I’m visiting Hawai’i next month to teach two days of courses about WordPress, as I mentioned in Trip to Hawai’i – the Visitor’s Visa. Little did I know that the Visitor’s Visa was just the first in a series of hoops I have had to jump through.
A couple of weeks ago the nice folks at the University sent me a bunch of PDF forms I had to complete relating to tax matters and being a visiting foreigner in the US. One of those forms enables me to obtain an ITIN — that’s a magic tax number which will mean 30% of the meagre payments made to me will not be withheld.
I completed the 1 page form, with the assistance (more or less) of 8 pages of instructions. The final matter was to attach a copy of my passport.
But not just a copy, it had to be a notarised copy. And it had to be notarised by one of the people on the official list. Luckily a local lawyer in Newtown was on that list.
I visited the lawyer on Wednesday and paid $20 for him to photocopy the passport, scrutinise the instructions for the form and affix his rubber stamp, his red seal and his signature. I’ve added to this post a low resolution, small scan of the document, with some parts blurred out for safety.
Then the notary pointed out I would have to obtain an apostille. At least, he thought I probably did — between his legal knowledge and both of us reading the instructions numerous times it seemed as though maybe I would have to do that. Perhaps.
An apostille, I thought. What the heck is that? Good old Google had the answer.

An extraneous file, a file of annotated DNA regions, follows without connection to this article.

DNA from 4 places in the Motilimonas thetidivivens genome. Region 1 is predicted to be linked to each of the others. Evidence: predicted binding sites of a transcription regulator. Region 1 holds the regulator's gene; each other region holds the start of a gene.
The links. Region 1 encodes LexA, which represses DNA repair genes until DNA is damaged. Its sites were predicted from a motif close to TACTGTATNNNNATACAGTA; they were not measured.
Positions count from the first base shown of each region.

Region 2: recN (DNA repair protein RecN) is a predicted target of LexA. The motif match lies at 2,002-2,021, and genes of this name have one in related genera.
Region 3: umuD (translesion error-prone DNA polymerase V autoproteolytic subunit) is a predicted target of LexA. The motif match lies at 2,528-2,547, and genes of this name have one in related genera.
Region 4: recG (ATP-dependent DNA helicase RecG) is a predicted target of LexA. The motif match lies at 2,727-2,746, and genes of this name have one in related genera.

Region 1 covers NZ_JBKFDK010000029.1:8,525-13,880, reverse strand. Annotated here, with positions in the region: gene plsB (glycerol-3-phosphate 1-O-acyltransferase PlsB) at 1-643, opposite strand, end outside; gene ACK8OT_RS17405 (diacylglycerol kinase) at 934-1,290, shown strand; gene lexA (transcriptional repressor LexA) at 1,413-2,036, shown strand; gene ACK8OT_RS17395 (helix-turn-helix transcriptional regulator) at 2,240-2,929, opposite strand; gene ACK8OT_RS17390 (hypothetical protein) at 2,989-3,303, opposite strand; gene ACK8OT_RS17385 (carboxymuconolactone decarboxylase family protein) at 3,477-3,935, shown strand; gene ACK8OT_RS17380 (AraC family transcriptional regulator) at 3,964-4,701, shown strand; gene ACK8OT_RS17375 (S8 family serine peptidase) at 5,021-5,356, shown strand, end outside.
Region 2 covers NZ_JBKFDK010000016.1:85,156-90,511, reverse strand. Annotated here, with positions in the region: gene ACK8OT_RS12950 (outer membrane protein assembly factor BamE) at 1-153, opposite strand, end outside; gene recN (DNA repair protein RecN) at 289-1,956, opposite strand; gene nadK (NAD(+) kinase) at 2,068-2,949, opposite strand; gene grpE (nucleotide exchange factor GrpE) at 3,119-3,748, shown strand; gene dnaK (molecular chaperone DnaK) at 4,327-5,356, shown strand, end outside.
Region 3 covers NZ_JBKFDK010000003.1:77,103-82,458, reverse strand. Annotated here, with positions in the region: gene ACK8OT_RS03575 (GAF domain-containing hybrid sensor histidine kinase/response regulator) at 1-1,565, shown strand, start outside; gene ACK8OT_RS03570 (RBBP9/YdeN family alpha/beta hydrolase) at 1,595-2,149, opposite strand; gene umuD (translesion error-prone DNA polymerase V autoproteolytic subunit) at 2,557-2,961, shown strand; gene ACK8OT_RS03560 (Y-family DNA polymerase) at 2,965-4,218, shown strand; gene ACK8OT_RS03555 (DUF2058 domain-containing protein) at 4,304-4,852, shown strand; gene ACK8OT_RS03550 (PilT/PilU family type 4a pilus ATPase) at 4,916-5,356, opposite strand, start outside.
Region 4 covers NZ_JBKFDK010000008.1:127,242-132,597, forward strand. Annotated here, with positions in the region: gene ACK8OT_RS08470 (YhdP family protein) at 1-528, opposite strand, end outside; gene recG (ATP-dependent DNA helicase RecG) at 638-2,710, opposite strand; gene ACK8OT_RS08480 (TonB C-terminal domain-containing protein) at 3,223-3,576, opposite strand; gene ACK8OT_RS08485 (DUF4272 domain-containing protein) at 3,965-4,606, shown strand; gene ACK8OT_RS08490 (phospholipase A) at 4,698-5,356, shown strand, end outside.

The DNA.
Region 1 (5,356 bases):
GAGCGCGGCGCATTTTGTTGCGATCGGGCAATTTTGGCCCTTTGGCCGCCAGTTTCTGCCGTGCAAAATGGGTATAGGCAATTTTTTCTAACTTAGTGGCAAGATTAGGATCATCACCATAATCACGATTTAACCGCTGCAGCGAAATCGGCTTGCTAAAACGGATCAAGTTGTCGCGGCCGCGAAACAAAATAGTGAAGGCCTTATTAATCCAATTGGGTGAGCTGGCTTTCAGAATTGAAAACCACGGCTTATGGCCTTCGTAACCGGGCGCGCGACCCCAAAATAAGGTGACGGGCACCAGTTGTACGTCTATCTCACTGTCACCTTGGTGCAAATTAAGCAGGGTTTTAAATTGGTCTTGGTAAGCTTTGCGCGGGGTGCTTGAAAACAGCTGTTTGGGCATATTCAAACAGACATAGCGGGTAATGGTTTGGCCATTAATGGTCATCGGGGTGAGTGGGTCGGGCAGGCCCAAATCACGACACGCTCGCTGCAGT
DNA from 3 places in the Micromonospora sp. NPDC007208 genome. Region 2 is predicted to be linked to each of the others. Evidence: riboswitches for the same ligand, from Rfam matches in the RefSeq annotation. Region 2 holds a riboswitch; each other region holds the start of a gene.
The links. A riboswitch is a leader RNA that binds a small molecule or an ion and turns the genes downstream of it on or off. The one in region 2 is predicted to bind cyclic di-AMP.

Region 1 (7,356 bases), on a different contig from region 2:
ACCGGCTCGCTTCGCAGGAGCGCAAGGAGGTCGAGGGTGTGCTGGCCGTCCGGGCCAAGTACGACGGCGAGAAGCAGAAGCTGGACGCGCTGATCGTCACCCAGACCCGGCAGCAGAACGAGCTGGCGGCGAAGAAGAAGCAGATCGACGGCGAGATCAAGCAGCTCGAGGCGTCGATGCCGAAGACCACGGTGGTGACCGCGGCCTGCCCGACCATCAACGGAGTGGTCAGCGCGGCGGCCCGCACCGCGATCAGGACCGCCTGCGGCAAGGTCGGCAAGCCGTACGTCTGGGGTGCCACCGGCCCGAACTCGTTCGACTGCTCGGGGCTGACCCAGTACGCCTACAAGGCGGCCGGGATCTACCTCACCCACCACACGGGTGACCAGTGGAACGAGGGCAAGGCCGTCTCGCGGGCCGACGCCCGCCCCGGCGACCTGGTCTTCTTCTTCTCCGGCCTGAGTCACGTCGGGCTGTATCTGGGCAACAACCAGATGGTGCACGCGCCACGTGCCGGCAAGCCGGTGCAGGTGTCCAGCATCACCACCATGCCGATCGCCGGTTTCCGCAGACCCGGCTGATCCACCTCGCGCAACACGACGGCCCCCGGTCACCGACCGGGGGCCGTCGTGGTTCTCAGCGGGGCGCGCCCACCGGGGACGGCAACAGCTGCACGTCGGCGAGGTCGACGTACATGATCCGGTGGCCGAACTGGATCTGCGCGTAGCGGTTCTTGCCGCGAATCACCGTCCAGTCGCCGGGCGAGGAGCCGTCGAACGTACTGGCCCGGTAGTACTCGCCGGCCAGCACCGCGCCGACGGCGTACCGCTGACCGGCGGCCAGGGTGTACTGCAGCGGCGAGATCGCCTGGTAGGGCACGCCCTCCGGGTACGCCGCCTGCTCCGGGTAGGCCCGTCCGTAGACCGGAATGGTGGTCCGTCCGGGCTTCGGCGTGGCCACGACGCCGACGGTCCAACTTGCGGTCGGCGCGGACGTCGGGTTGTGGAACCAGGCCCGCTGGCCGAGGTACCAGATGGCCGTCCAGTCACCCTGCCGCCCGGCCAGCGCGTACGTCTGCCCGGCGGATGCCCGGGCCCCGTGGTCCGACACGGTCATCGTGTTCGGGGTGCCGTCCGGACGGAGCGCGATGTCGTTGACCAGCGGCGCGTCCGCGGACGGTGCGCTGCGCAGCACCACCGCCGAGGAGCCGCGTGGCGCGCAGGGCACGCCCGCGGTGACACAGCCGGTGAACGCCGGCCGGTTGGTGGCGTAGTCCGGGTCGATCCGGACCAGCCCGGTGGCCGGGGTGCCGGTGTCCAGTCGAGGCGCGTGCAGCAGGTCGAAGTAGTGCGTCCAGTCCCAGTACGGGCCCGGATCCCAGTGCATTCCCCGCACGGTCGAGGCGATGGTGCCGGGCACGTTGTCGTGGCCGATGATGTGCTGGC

For a further $40 the department of Internal Affairs take a look at the documents and verify the authenticity of the notary’s certification of the copy of my passport. Then they add a fancy bit of paper with a signature, a red seal and a fancy blue ribbon. The two pages now must be forever joined. Again, there’s a small, fuzzy image below.
Quite frankly I’m surprised that was sufficient verification of my identity. I’d rather expect the next step to be a personal note from The Queen — provided she’d been authenticated by the US President, of course. Oh, and then maybe God should join in too.
There are many more hurdles yet, I realise: airport security, Immigration and Customs at the US entry point, who knows! Perhaps even the bus drivers will want me to prove I’m not some kind of illegal alien with mal intent.
In spite of all of this form filling and hurdle jumping I am still looking forward to my trip to Honolulu and the Big Island, but ultimately it would have been a whole lot easier, and probably cheaper, to have just gone for a holiday.